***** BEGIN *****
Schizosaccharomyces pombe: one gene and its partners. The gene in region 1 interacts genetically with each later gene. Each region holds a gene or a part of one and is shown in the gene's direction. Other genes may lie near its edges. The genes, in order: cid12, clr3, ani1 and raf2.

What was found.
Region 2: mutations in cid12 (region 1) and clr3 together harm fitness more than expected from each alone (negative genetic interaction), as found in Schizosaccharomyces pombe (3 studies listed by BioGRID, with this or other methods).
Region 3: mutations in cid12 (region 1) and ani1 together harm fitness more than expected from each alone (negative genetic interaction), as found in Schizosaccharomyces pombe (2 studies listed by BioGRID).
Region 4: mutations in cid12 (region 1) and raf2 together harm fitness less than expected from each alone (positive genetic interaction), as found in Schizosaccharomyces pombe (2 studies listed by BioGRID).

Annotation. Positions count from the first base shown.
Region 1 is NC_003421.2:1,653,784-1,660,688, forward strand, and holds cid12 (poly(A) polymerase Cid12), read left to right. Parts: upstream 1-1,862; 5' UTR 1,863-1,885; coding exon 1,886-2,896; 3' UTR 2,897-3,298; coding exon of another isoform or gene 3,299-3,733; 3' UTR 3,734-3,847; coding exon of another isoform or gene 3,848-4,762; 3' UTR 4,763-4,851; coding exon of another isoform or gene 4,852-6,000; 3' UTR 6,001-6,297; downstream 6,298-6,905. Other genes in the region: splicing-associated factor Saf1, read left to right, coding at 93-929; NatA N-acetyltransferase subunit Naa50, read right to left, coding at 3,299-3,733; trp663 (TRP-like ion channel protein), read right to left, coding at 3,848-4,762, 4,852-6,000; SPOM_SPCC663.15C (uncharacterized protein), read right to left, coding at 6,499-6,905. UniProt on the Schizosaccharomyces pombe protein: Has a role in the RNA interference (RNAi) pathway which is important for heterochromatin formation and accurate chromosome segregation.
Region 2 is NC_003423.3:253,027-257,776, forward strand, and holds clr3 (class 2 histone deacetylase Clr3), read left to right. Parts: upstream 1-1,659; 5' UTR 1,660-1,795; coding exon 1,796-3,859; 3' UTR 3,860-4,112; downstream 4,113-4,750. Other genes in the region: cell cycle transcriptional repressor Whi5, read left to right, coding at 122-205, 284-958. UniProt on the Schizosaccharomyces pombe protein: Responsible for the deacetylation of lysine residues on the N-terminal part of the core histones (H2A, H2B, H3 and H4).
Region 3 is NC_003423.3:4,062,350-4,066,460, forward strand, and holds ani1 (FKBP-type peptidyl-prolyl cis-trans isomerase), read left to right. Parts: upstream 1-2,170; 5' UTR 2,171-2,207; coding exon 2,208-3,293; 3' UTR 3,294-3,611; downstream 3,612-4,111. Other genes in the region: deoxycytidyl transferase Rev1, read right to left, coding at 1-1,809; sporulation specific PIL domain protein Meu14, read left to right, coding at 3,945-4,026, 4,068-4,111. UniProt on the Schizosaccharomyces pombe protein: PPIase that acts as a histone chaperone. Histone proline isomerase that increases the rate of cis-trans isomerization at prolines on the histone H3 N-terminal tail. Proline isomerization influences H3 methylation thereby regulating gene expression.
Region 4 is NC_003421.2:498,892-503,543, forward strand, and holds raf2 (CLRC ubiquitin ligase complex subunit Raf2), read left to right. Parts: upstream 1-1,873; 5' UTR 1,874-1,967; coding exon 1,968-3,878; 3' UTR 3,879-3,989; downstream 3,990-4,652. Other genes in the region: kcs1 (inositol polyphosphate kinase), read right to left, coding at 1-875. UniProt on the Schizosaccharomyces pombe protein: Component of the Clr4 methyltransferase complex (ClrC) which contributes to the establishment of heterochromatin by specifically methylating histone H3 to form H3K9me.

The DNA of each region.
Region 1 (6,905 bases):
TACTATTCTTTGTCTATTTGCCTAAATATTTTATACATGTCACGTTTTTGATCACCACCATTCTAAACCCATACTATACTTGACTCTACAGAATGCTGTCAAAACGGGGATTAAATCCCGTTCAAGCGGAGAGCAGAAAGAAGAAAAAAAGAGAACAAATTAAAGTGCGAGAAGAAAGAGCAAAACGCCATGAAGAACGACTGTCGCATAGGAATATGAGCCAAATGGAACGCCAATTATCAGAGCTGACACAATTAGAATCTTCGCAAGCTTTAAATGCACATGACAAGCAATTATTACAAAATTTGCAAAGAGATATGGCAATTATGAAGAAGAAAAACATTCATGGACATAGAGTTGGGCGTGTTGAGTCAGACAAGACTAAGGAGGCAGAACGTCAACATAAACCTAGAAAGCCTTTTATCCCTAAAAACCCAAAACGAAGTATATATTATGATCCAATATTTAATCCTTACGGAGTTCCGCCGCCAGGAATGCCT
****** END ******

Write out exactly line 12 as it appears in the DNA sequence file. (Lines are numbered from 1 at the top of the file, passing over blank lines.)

Region 1 (6,905 bases):